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article imageOp-Ed: Marco Rubio hurts 2016 chances by being intolerant on intolerance

By Calvin Wolf     Jul 23, 2014 in Politics
U.S. Senator Marco Rubio (R-Fla.) claims that there is rising intolerance against religious conservatives. His attempt to portray religious and social conservatives as victims will come back to haunt him.
There are different types of power, especially in politics. A tricky type of power to utilize is the controversial concept of "power as victim." Essentially, you try to appeal to others as a wounded victim, gaining their support. Until recently, liberals seemed more prone to using "power as victim" as a campaign strategy. Democrats would accuse Republicans of mudslinging and attempt to characterize any disparaging comment against a female or minority Democrat as proof of widespread racism and sexism among Republicans.
As an independent voter, I felt the Democrat "power as victim" ploy to be a bit much.
Now, interestingly enough, a prominent Republican is trying to attract sympathy for conservatives as alleged victims. According to the Associated Press, U.S. Senator Marco Rubio, the young Floridian who appears to be aiming for the 2016 Republican presidential nomination, told the audience at Catholic University that there was a rising "intolerance" against those who oppose same-sex marriage.
In his speech, Rubio accused liberals of hypocrisy for praising diversity while remaining intolerant against religious conservatives and the unborn. Though Rubio has a point, it will easily be overshadowed by his questionable tactic of appealing for more tolerance...while criticizing those who supported abortion rights. He blasts intolerance and is then intolerant himself. It's quite a quandary, tough for anyone, but few have had the temerity to tread where Rubio has gone.
Additionally, Rubio's tactic in attempting to head off criticism by predicting the oncoming criticism is also questionable, for it confirms that he knows of the political minefield in which he walks. Though Rubio claims he will be attacked as a bigot, it does not assert that he is not a bigot. And critics could claim that, by insisting he will soon be "victimized" by liberal criticism, Rubio is hypocritical and weak.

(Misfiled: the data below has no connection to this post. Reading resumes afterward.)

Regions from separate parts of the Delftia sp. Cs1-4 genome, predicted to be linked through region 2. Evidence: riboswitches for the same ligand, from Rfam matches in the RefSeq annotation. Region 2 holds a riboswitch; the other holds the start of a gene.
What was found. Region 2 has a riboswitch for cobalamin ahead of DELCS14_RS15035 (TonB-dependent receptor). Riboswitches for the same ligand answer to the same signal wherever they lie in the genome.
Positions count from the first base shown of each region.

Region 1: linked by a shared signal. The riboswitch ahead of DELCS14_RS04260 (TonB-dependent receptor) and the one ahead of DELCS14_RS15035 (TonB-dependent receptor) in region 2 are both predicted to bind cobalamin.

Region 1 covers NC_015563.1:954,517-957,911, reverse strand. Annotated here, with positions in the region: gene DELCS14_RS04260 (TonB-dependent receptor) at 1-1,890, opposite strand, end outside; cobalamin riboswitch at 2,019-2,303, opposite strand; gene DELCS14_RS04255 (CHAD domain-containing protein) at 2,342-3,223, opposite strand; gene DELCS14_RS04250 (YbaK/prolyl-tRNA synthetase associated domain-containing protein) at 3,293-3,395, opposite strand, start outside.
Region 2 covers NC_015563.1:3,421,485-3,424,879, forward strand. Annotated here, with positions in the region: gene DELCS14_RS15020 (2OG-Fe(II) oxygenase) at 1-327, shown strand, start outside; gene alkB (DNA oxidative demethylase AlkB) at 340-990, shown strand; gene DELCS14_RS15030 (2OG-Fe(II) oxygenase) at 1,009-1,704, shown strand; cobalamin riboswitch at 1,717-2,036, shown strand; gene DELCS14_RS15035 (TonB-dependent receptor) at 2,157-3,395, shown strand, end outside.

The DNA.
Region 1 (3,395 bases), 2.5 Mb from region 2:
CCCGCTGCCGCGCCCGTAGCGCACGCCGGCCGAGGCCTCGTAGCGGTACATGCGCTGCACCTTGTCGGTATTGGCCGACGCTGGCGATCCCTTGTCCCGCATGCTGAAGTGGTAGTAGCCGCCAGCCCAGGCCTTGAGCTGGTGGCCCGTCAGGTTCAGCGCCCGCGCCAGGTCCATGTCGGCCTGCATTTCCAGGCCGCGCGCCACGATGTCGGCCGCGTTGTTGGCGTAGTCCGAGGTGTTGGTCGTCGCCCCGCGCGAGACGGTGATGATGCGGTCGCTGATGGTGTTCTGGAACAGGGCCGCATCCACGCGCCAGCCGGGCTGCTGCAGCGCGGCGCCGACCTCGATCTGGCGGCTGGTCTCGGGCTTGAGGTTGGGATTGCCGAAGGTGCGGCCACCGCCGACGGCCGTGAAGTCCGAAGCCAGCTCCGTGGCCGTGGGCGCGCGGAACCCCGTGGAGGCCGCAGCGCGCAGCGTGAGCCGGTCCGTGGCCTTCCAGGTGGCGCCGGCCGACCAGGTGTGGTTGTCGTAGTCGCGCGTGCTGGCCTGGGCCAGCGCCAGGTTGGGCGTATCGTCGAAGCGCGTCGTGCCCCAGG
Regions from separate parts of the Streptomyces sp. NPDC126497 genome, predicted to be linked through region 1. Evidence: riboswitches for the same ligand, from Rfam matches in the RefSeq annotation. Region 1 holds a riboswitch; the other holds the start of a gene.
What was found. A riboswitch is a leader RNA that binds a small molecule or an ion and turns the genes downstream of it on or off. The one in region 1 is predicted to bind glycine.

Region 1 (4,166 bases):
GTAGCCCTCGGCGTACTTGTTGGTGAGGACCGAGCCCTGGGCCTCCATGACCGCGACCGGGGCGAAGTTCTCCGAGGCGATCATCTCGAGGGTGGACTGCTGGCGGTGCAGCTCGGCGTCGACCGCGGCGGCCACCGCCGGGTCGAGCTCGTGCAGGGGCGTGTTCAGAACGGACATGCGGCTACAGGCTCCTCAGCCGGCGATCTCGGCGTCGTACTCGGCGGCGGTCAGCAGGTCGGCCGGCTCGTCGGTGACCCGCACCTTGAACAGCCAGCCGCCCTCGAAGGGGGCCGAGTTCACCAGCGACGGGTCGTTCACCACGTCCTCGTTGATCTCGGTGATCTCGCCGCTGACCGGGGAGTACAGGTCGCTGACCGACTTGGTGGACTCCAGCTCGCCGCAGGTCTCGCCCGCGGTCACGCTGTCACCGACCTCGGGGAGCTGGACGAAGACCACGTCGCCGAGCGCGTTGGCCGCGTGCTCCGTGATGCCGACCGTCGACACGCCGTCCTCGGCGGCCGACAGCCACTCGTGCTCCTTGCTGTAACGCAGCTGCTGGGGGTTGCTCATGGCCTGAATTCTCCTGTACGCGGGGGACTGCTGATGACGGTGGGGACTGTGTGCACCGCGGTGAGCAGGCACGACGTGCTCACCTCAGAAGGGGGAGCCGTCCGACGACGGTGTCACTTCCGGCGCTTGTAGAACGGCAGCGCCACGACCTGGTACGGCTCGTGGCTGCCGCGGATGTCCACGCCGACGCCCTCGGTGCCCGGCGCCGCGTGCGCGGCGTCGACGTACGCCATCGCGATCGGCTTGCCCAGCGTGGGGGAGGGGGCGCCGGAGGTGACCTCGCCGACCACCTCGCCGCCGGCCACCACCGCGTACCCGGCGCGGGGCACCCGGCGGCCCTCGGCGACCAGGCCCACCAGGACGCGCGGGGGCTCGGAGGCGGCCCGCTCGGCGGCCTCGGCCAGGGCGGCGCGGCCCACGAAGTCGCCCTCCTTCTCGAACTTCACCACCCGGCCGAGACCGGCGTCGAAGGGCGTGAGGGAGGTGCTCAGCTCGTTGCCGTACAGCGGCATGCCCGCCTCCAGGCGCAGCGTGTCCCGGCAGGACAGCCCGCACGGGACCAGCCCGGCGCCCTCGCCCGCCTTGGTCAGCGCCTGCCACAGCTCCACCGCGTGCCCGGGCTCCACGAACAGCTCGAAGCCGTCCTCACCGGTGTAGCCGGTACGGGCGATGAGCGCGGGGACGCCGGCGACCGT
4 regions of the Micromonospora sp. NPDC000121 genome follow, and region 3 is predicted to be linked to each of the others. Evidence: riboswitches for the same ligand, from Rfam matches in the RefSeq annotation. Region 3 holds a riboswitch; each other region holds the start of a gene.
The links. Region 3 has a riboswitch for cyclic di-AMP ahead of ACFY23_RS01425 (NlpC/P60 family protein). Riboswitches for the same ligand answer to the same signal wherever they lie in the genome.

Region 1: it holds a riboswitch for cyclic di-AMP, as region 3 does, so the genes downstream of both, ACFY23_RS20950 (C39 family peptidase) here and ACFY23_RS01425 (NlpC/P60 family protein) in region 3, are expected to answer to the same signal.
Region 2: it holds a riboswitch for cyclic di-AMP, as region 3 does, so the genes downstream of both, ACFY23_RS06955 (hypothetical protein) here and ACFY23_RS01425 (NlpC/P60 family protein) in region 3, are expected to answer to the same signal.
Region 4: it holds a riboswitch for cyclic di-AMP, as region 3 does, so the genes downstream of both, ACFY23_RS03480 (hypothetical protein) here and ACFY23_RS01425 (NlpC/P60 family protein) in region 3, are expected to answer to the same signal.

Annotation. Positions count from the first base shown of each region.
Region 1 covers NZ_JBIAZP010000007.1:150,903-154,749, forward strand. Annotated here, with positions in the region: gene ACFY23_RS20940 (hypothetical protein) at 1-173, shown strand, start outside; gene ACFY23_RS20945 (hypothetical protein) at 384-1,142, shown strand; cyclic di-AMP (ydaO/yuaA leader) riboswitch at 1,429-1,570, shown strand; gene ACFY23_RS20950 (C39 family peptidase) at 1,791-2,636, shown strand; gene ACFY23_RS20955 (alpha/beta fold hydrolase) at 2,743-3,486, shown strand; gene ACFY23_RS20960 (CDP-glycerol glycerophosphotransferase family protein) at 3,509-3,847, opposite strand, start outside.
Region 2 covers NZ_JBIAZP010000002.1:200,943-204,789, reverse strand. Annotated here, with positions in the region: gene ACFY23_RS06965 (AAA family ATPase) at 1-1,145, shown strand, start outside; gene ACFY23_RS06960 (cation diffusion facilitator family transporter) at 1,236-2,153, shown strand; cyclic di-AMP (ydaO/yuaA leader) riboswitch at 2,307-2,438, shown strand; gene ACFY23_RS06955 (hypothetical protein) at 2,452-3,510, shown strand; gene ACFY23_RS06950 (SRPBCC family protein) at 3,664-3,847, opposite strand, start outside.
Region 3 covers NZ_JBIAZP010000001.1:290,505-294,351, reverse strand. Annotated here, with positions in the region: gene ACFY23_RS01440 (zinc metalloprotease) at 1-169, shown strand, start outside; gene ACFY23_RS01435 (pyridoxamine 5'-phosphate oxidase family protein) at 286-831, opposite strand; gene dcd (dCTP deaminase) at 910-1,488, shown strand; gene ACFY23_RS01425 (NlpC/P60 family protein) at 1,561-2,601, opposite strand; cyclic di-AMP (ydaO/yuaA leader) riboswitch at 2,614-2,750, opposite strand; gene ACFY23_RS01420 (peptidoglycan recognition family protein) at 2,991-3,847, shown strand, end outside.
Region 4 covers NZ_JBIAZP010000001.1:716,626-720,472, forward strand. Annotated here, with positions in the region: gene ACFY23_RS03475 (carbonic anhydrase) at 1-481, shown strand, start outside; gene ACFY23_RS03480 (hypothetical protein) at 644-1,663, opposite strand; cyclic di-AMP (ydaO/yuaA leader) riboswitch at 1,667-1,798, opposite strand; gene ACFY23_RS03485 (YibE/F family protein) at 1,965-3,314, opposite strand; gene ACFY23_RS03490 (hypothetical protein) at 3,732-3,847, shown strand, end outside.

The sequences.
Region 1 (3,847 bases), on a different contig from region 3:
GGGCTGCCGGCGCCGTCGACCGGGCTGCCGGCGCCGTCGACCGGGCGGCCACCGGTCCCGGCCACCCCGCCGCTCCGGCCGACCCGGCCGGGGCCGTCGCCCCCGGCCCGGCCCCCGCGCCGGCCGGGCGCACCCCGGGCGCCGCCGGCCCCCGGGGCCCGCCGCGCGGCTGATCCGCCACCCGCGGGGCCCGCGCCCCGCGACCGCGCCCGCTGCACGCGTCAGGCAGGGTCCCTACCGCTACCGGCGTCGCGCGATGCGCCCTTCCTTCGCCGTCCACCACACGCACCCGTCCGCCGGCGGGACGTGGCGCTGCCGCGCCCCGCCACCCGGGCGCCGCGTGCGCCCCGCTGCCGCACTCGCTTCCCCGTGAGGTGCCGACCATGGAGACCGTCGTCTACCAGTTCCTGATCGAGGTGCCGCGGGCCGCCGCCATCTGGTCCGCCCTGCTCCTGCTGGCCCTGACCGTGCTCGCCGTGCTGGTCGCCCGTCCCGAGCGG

Rubio and other Republicans who claim there is intolerance against religious conservatives face the difficult task of defending public ire toward opponents of same-sex marriage as different from public ire toward opponents of racial integration, gender equality, or other progressive social movements. Basically, liberals can easily trip up Rubio by asking if he would support more tolerance toward racists and sexists. After all, according to Rubio's logic, shouldn't society be more tolerant toward those views? Many religious conservatives, after all, believe that women are inferior to men.
Supporting more tolerance for religious conservatives is only a short step from supporting more tolerance for misogynists and racists, which is a political death trap. Rubio will have to work hard to talk himself out of the pit into which he has blundered...before someone makes the above connection. Then again, perhaps we will be more tolerant of political blunders as we get closer to 2016.
This opinion article was written by an independent writer. The opinions and views expressed herein are those of the author and are not necessarily intended to reflect those of
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